Publication: The Times
The reputation of the Scottish painter Donald Bain, who died in 1979, has long been overshadowed by other ‘Colourists’ such as Fergusson and Peploe. This extensive survey, curated by the art dealer William Hardie, gives ample opportunity to re-assess Bain’s output; and, for many, it will act as an introduction to Bain’s work.
Bain is perhaps less well known than he should be, although the lack of consistent quality in the work partly explains this. Fergusson and the others were simply better painters and, rightly, are more familiar. The decision to bring together the work in such a comprehensive fashion, although laudable, also raises some questions. A cynic might observe, for example, that such exposure will inevitably buoy the market for Bain’s paintings. Additionally, how fair is it to the artist to include work which is so evidently sub-standard - for when Bain’s work is poor it is very bad indeed.
The forced naivete of some of Bain’s industrial landscapes painted in Glasgow just after the war are a case in point. There is no doubt that these these works were produced in difficult, if not desperate circumstances; but that is perhaps not justification enough for their inclusion here.
Stylistically, Bain’s work bears the influence of various masters, most of whom are French, such as Matisse, Roualt and Derain; Picasso and Fergusson are also important. But it is often impossible to discern any one stylistic trait which could unambiguously define a work as Bain’s. Too often, the work imitates rather than appears influenced by the artist’s mentors. In discussing ‘The Rising of 1745’ and ‘Children of Lyr’, Hardie observes that “...it is hard to believe that they were painted in the same year” (1945). In fact, it is quite hard to believe they were painted by the same artist.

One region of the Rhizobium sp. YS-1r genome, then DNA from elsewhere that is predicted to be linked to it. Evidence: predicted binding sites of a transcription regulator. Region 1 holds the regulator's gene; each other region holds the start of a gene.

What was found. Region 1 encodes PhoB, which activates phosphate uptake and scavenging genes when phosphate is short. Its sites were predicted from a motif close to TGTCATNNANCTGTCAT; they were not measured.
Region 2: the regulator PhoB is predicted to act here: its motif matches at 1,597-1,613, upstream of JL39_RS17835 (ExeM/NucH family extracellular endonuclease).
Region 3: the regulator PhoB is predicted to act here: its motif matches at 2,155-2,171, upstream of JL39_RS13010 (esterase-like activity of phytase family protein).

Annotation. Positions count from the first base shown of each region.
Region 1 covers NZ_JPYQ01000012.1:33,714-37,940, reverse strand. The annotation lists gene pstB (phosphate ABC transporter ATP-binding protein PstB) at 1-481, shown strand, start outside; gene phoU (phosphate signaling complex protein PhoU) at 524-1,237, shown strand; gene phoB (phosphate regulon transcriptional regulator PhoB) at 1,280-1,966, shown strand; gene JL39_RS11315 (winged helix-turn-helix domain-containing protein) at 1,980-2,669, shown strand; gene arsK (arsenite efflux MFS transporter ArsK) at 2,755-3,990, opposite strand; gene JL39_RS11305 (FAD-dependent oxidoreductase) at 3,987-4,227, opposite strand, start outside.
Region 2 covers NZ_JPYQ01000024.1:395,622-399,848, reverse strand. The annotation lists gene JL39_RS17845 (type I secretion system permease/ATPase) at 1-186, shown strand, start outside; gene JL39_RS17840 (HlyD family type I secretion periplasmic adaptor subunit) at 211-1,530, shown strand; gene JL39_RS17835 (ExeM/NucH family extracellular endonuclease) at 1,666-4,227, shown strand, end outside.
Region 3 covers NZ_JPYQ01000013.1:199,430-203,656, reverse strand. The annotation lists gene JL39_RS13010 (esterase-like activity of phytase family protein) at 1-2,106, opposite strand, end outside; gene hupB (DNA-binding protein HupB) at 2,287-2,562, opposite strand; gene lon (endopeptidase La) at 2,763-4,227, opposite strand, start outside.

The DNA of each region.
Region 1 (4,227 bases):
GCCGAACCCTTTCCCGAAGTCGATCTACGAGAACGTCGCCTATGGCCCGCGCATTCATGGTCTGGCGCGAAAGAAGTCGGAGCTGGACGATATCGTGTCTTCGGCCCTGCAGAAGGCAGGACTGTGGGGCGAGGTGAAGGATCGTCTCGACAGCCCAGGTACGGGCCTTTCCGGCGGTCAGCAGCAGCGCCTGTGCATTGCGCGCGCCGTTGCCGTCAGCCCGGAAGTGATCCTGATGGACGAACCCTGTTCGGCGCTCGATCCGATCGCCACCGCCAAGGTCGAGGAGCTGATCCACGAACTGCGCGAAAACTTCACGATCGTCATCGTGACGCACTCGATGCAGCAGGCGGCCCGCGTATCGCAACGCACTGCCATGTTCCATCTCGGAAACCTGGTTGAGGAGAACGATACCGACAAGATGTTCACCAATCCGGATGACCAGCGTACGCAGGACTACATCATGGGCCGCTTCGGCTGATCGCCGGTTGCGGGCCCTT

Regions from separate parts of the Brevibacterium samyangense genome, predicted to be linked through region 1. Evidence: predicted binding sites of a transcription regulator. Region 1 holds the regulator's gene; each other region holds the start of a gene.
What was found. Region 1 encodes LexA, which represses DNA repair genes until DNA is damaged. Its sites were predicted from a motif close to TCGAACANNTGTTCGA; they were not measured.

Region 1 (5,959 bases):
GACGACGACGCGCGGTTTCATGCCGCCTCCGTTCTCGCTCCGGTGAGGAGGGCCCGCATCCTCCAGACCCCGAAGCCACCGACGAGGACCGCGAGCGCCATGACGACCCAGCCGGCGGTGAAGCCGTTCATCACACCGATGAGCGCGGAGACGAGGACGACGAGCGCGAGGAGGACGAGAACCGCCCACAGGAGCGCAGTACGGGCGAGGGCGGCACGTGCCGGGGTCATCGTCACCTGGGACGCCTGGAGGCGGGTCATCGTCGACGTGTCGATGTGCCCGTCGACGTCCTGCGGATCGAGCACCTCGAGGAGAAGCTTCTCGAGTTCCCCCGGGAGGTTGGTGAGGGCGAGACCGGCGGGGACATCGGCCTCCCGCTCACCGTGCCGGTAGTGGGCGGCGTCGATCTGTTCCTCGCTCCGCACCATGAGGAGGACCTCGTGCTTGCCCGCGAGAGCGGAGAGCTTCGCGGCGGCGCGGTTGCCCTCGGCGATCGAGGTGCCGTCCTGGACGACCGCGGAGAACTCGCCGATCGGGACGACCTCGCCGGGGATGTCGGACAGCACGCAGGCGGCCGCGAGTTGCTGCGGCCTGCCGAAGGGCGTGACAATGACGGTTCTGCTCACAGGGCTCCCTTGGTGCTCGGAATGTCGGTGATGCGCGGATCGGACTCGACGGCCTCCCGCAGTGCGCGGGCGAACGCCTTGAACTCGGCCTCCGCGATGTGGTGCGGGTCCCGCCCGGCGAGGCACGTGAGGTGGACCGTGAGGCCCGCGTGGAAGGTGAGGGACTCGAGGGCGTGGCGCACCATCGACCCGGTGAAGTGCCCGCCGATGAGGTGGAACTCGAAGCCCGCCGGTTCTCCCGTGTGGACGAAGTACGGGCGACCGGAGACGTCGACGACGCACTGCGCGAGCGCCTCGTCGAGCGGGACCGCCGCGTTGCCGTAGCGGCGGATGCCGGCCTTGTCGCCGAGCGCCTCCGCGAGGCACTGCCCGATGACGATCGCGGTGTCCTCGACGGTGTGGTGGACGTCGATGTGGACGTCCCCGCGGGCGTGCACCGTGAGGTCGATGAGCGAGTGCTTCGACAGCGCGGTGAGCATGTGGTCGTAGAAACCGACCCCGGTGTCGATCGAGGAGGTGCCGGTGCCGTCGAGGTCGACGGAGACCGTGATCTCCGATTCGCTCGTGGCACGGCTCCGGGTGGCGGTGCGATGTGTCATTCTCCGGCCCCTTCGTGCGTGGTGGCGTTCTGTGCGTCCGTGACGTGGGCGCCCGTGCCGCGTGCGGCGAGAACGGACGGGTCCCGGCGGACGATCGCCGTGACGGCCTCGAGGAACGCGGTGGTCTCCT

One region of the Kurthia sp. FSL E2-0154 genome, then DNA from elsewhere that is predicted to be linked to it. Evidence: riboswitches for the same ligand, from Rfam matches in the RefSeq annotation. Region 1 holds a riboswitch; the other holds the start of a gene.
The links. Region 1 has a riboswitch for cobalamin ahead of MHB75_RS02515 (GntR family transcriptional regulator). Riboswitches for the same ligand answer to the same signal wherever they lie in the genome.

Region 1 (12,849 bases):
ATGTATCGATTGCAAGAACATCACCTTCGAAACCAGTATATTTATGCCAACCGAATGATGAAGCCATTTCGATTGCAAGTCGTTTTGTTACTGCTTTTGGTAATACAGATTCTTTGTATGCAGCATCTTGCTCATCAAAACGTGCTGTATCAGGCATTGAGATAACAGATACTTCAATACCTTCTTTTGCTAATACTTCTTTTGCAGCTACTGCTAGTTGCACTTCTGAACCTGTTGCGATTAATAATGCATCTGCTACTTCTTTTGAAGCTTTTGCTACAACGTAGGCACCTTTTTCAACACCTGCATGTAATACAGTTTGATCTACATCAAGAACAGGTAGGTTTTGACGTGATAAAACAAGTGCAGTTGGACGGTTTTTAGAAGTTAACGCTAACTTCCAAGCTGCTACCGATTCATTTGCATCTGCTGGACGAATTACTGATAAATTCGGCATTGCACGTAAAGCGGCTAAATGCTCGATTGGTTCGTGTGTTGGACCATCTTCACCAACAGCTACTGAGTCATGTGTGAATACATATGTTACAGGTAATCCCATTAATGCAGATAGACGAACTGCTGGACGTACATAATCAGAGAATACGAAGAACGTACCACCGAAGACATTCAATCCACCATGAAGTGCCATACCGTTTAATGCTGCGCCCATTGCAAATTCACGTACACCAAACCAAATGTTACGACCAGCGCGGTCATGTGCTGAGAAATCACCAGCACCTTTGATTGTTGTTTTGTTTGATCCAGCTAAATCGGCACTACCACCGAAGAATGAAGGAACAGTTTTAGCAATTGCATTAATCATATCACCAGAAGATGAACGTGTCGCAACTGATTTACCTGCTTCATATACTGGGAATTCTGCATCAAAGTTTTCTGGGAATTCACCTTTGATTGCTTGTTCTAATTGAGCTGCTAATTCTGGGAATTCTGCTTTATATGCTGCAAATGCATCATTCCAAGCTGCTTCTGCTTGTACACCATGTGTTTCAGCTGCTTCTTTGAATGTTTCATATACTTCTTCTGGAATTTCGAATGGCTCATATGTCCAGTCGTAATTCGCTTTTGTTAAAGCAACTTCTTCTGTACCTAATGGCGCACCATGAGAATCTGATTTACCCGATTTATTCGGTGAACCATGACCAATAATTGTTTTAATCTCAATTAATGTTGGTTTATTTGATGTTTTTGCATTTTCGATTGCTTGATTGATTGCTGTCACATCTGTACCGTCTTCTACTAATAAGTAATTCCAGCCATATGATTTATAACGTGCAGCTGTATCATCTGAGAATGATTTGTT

But when Bain is good, he is very good indeed, as is the case with ‘Dunollie’ painted in the year before his death. In it he has simplified and reduced the landscape to flat planes of colour so that it resonates with a kind of simple delight. In a work from 1951, ‘Red and White Sails’, Bain has used the decorative aspects of a harbour scene to create a study of colour and shape. The subject matter and the quality of light are typical of those artists whom Bain so greatly admired.
Yet Scotland also provided the inspiration for a number of landscape works - one of the most successful being ‘Kyleakin’, painted during the war on a sojourn on the West Coast. The painting rivals Redpath’s painting of the same name in its use of colour and simplified architectural and landscape forms.
Bain remained avowedly anti-establishment and anti-academic throughout his career; undoubtedly this stance made life more difficult than was necessary. Yet Bain also enjoyed generous patronage and the constant support of his wife who worked in menial jobs to support her husband’s painting trips in France.
This show illustrates an intriguing and, until now, too little-known chapter in the history of Scottish art.
Donald Bain - A Scottish Colourist
The Collins Gallery
University of Strathclyde
0141 553 4145
Until May 6
Published in The Times, Around the Galleries, 19-04-00